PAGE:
Posts Tagged ‘Disability’

Installation and Impact: The Disability History Timeline

Posted February 28th, 2019

In conjunction with our presentation of A Fierce Kind of Love (March 1—3), the Institute on Disabilities’ work that tells the untold story of Pennsylvania’s Intellectual Disability Rights Movement, FringeArts and the Institute have developed two public history timelines that follow the movement for disability rights and self-determination from the turn of the 19th century to today. The first timeline has been installed in the second floor gallery hallway at the Parkway Central Library, and the second one can be found in the East-West corridor of the City Hall courtyard. The project, focused on continuing engagement for the performances of A Fierce Kind of Love in partnership with Disability Equality in Education, displays the largely untold history of this particular civil rights movement to areas of Philadelphia with high foot traffic. The timeline is made up of 24 decals that each recall an imperative moment in the struggle for accessibility and dignity.

disability history timeline

In 2016, the Philadelphia Research Initiative reported that 16% of people living in Philadelphia had a cognitive, emotional, or physical disability. That equates to roughly 246,000 people and crowns Philadelphia as having the highest percentage of citizens with disabilities amongst the nation’s top 10 largest cities. For such a large percentage of people, it’s quite surprising that finding information around the city about accessibility, disability history, and disability activism is not exactly an easy feat. A Fierce Kind of Love was created from this disregard and its mission is to draw attention to the lost history of this movement and the overlooked reality of living with disabilities. The Disability History Timeline helps expand on the show’s mission and provides valuable information that draws connections between the movement’s past and its evolution to the present. It was also designed to bridge the gap between the intellectual disability rights movement and the physical disability rights movement which are consistently separated. This design is inclusive among those with any kind of disability and represents all of these folks on an equal spectrum.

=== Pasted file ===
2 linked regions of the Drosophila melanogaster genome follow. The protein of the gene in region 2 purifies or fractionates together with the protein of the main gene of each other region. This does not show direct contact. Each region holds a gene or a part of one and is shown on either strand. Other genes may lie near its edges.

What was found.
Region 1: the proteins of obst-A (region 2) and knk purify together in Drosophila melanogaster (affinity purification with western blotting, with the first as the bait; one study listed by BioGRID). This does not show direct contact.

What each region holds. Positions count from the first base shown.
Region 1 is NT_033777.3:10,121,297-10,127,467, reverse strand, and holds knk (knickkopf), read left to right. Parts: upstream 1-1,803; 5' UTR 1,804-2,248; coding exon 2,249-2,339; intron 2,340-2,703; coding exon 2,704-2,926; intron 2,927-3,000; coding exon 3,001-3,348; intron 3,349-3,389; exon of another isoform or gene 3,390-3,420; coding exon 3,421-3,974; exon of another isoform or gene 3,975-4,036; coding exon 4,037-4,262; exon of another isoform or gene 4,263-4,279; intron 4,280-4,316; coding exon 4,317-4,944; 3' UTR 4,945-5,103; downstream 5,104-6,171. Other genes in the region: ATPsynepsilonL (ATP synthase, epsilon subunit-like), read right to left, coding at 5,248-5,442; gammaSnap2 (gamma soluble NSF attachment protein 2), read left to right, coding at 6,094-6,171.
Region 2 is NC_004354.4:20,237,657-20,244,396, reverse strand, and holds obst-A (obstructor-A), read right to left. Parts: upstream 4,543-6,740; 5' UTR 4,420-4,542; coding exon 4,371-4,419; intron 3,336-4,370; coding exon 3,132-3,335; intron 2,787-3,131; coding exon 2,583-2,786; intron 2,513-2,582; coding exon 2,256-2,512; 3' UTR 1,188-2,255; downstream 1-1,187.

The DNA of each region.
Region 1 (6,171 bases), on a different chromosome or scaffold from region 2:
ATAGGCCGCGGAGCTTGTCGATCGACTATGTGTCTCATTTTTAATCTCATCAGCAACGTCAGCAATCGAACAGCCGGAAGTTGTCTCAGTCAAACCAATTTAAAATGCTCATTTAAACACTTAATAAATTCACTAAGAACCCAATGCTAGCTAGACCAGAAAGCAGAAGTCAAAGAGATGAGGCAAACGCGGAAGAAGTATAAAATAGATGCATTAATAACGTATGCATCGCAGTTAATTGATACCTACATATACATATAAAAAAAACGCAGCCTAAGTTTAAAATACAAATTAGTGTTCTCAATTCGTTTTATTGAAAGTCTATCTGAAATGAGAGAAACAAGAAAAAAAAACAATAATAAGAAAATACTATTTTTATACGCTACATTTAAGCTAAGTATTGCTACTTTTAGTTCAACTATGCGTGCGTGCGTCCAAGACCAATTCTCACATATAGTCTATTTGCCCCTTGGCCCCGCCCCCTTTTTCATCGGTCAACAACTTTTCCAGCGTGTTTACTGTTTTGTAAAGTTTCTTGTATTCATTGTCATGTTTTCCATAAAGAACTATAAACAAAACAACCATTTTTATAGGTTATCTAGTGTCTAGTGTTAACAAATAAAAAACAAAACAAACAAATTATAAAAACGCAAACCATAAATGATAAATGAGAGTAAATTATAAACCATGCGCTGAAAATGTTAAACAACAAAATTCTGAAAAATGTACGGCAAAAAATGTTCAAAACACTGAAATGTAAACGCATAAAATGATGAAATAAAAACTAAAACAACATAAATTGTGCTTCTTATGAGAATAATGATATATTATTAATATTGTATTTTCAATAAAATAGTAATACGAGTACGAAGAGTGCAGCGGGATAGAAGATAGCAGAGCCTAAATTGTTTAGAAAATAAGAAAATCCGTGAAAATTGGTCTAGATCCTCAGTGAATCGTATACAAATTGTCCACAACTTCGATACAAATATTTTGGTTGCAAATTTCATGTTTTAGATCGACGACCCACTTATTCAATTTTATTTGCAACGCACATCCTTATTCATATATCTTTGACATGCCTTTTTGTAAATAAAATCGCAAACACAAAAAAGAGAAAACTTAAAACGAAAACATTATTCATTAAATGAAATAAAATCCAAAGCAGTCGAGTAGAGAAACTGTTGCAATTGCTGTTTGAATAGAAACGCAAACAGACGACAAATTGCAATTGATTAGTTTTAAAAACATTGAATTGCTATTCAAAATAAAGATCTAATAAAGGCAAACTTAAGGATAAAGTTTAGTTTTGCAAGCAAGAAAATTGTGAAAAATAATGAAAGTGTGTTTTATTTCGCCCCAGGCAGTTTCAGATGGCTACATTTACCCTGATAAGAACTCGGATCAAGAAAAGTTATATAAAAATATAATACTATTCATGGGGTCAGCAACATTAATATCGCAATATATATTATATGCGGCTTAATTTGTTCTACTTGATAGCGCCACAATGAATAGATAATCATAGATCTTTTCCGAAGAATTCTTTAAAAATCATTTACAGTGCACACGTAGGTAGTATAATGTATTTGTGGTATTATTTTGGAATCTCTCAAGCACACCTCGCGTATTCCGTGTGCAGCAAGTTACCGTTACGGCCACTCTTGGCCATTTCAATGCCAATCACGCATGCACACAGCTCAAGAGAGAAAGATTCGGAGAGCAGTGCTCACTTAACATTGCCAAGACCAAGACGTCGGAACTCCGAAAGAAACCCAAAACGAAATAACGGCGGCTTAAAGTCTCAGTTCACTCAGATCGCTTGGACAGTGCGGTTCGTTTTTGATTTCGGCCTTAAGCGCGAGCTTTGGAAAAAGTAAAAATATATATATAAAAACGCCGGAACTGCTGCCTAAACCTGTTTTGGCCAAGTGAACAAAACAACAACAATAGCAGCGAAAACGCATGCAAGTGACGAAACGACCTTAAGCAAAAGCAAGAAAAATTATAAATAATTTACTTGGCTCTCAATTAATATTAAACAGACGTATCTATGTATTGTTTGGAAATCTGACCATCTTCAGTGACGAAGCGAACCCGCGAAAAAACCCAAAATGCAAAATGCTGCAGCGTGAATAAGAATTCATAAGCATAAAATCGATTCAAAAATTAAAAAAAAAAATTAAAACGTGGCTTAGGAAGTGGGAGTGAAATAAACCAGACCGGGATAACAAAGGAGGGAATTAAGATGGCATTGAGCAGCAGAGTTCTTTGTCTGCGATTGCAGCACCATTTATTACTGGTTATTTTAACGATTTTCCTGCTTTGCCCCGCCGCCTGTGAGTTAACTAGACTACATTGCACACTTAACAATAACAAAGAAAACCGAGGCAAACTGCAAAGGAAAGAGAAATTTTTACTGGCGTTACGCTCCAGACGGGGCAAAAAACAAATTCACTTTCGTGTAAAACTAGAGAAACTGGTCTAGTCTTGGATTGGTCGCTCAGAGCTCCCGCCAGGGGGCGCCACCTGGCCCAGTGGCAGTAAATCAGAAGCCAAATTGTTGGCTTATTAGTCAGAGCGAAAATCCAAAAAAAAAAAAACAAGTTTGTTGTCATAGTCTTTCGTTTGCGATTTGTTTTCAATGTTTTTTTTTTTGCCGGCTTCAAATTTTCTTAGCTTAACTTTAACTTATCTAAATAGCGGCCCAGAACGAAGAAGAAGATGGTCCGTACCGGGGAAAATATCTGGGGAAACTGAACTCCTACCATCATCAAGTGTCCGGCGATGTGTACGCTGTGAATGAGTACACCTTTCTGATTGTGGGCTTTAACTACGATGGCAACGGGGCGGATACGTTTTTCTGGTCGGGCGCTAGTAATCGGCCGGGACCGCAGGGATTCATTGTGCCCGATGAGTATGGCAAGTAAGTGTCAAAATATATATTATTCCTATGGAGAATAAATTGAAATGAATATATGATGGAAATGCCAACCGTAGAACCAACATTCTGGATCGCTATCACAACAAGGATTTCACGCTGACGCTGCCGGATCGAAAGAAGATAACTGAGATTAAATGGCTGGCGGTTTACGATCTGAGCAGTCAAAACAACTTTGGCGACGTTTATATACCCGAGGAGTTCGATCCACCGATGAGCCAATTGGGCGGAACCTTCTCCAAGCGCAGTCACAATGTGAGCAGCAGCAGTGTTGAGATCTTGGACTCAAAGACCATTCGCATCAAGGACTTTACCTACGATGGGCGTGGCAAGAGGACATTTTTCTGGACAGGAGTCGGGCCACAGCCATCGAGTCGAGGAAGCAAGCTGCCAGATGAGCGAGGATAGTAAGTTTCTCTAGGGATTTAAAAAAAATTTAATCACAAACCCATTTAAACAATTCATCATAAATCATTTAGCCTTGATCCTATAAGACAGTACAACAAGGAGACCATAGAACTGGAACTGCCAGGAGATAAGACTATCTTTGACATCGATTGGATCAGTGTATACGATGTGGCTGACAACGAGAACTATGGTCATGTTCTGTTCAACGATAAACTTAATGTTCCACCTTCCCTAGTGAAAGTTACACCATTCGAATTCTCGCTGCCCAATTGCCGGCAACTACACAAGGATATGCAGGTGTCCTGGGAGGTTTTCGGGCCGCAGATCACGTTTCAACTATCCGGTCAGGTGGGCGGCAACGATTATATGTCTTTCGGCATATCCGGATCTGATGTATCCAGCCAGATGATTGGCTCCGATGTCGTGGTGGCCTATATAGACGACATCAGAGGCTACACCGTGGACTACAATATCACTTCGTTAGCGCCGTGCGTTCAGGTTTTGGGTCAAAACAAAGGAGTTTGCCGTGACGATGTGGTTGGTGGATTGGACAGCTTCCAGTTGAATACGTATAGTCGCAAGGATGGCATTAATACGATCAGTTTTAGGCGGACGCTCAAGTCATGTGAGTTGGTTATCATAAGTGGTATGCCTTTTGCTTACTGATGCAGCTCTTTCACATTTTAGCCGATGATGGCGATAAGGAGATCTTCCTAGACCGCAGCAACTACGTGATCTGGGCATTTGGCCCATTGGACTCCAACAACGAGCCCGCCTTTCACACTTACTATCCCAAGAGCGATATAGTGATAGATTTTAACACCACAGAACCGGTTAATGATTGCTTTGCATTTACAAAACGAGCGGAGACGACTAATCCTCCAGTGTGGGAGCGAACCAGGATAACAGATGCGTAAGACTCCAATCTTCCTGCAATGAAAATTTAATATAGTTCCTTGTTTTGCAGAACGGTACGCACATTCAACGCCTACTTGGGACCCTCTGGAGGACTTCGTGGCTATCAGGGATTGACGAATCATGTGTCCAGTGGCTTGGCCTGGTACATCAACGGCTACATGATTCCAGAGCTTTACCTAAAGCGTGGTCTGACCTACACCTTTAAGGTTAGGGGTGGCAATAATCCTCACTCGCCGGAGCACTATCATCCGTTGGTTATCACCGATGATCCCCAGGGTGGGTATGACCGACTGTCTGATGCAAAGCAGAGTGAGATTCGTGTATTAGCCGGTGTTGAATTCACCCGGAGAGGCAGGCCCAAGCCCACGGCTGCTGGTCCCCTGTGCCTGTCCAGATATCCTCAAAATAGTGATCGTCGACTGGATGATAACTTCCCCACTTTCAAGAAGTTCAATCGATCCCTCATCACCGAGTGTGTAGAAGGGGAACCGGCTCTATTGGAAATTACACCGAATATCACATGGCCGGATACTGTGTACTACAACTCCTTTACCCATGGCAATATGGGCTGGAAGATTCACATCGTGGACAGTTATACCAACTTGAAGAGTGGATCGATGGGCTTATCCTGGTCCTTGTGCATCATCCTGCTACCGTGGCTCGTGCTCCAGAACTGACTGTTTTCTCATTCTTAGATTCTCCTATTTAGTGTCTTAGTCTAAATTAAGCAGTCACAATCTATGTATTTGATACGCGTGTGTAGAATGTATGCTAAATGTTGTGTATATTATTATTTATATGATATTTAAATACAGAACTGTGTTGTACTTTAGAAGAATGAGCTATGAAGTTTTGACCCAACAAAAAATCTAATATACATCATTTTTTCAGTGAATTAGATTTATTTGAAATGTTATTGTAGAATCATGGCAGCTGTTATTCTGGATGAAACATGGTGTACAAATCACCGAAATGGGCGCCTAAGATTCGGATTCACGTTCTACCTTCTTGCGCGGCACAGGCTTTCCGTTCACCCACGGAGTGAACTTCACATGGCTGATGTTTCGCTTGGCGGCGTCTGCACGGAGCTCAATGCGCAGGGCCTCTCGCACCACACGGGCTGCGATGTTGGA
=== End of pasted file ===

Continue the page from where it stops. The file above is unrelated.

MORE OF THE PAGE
On the morning of February 12th, members of FringeArts and the Institute met at the Parkway Central Library to install the timeline. After all of the materials were brought up to the second floor, the team organized all of the decals in chronological order on the floor against the wall. The installation process began by placing the middle decal in the center-point of the wall in order to create an anchor for the timeline out from the center. This first placement was crucial for the visual flow of the timeline, but deciding on the placement of this first decal also made us contemplate how to make the timeline visually accommodating for all. We even enlisted the help of a library security guard who had been watching us prepare for installation to determine at the timeline’s height in order to be seen by everyone, including folks in wheelchairs. With a solid prep-then-adhere system in place for each decal, the timeline was completely installed within the hour. The passersbys who had been curiously watching from afar slowly began to walk down the hallway to take a peek at the finished result. Some came with questions about what the project was for and others walked down the hallway reading through the timeline with a silent curiosity. It was incredible to see the anticipated effect of the timeline come to fruition right before our eyes. People began engaging with us about the project and that quickly developed into conversation about disability rights, accessibility, and more. Most of the inquiring minds expressed how shocked they were that they had no idea that this movement even occurred! It was clear that their interest was sparked by the informative and impactful nature of the project. Each person we spoke to during the installation process graciously thanked us for providing a resource that shines a light on the disability rights movement and promotes a dialogue about it within our community.